New owner, same friendly service at Crozet Hardware

Jeff Wood, Tim Richardson, Jeff Birkhead and Billy Staples. Photo: Mike Marshall.

After 41 years as an employee of Crozet Hardware, it is now owned by Jeff Birckhead. Longtime owner Rick Roescher retired last month, after helping Birkhead learn the back office paperwork he had taken care of himself in his 38 years as an owner.

Birkhead said he was already working there when Ruescher bought it from the previous owner, Norman Gillum. “So, Rick inherited me,” he said. Birkhead was a junior in high school, working late afternoons and all day Saturdays.

He was offered the job without applying for it. “Money was scarce for us at home, and Mr. Gillum asked my mother if it was okay to hire me.” Birkhead’s father died a few years ago, and Gillum knew the teen as he would stop by the store every now and then for hunting supplies.

Was Gillum, a man known for supporting the community, trying to help, or was he smart enough to recognize a valuable employee in the pipeline? “Maybe a bit of both,” Birkhead said. Whatever his motives, this decision has helped the venerable company, perhaps the oldest in Crozet (between it and the Modern Barber Shop) to carry on.

A business model that has long been abandoned by larger operations, but it has worked. The store has almost everything you could want, sometimes it’s so far away that you can’t see it. That’s why customers are always welcome to offer help. Odds are all you need is somewhere, and the employee will get their hands on it. “We can’t offer a real wood yard, or a huge color palette. We don’t focus on the contractor but serve individual homeowners, gardeners, and growers,” said Birkhead.

Crozet Hardware’s new owner, Jeff Birckhead. Photo: Mike Marshall.

Here are the services they can provide, many of them lost the arts: cut glass to spec, fix kerosene heaters, reconnect lamps, put new knobs on gadgets, fix an old-fashioned lantern, recheck monitors. They will sell you a custom length of burner pipe or a fuse for an oil lamp. There is a sharpening service that will increase the efficiency of almost anything that cuts or cuts.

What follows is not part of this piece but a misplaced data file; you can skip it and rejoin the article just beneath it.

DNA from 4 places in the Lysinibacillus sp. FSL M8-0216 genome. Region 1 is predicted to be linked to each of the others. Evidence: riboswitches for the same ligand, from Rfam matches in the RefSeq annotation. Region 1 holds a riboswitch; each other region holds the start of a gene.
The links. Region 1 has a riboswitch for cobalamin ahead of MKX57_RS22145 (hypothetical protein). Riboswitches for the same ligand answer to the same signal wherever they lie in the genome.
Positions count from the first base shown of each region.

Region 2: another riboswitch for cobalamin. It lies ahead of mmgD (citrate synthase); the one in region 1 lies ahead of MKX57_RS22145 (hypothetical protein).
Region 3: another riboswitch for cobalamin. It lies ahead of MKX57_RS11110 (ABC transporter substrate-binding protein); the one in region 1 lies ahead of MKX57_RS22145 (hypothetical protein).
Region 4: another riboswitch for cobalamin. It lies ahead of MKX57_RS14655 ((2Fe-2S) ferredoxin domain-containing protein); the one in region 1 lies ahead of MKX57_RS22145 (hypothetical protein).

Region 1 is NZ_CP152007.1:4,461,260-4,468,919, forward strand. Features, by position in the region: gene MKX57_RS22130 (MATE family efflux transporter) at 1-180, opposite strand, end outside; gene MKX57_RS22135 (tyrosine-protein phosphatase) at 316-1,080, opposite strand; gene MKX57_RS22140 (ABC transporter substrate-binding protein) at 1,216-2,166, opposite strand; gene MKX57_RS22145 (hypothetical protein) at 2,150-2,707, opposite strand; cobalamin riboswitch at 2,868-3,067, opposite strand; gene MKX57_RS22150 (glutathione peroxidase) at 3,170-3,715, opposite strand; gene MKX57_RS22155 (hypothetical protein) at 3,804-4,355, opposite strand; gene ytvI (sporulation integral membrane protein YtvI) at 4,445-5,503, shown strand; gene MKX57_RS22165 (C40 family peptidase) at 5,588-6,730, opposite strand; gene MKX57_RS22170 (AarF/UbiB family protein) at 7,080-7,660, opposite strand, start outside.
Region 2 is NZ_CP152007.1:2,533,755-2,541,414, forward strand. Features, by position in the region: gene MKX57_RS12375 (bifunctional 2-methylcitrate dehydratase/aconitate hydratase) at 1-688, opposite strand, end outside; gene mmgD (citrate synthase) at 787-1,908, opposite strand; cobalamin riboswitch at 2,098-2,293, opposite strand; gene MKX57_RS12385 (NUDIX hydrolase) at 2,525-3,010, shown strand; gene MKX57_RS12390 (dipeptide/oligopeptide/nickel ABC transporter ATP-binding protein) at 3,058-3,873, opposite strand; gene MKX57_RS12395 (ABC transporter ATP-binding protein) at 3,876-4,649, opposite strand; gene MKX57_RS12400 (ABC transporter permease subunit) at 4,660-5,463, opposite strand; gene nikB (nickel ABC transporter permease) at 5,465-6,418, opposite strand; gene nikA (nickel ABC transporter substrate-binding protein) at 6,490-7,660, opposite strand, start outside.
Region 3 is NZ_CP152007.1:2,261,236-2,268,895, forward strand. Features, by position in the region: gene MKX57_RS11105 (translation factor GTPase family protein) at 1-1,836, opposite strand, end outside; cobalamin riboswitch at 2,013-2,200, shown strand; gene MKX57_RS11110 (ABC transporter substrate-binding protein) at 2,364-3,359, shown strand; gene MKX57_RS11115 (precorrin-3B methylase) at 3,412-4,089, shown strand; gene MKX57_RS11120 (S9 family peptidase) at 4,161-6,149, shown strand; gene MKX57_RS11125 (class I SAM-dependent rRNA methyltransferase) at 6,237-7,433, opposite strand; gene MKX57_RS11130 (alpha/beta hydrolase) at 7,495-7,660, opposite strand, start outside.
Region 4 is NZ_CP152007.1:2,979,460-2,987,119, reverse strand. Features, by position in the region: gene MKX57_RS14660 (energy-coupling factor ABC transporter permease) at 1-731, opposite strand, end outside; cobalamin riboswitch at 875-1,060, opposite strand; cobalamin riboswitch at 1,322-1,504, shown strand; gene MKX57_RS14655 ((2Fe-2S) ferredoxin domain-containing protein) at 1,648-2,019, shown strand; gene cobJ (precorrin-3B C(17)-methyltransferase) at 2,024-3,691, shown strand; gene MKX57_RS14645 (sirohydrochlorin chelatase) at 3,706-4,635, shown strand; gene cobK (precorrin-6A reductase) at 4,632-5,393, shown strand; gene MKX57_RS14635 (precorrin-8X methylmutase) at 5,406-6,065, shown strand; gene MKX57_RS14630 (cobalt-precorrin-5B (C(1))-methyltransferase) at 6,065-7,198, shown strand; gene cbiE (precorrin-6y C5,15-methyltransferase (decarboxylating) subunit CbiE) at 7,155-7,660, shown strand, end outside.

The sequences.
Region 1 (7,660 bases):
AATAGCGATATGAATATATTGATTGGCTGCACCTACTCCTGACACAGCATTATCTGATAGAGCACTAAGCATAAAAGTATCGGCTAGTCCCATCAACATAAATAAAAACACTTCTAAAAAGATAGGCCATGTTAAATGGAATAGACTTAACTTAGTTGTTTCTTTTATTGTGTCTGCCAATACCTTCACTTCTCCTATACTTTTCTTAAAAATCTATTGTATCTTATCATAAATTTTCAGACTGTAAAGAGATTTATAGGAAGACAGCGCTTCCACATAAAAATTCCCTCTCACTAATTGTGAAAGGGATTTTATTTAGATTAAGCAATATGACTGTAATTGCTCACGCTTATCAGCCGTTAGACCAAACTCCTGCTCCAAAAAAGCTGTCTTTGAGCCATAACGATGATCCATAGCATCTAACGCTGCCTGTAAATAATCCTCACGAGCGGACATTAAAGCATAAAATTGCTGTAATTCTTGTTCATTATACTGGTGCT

Besides moving to the new owner, the administrative tasks haven’t changed much either. Employees still do a labor-intensive inventory once a year, devoid of any kind of computerized system, but backed by manual counting. “I’m stingy at Christmas,” said Birkhead. “None of us are looking forward to year-end inventory.” At any time of the year he would rather go out on the floor than do the paperwork, but he understands that the established practices still work well. He said, “If it ain’t broken, don’t fix it.”

Despite the inventory, employees tend to stay put. Billy Staples has been there for nearly as long as Birkhead. Tim Richardson joined the cast about six years ago, and Jeff Wood, known to everyone who has sponsored Crozet Market, joined a few months ago.

There were gradual changes. Kerosene heaters are no longer preferred, and there is less demand for bulk seeds. “At some point, we may need 10 50-pound bags of Top Crop bean seeds for our customers,” Birkhead said. “Nowadays, most people only want a small package.” Bulk seeds are still available, and most are tried-and-true varieties that do well in this climate.

Nothing has ever outpaced the heavy demand of a blizzard in 2010. However, the store does a lot of business every winter, whether it snows or not. Birkhead said people come at any risk of a storm to wear gloves, skis, shovels, rock salt and other supplies. “They dread even a hint of snow, a bit like what happens in grocery stores,” Birkhead said. And if you need any kind of screws, washer, or screws, you can bet they’ll be in the drawers behind the counter, and you can buy exactly the amount you need.

These days, employees don’t quite know what Friday’s truck will bring. Certain colors of spray paint or anything petroleum-based may be reordered as gaps persist in the supply chain.

While other companies struggled during the pandemic years, Crozet Hardware thrived, as people spent time on do-it-yourself projects, planted gardens for the first time, learned how to hang pictures or replace doorknobs. With so much growth in housing, more and more people are discovering that they can find everything they need for their new homes. Once inside, they find more than a variety of useful products. They’ll also get a great deal of free advice on home maintenance, gardening, plumbing and product selection, all perfected over many years of trial and error. But Birkhead said it can still be baffled by someone ordering an unfamiliar product or a replacement for a part they haven’t seen before. “After all these years, I’m still learning.”

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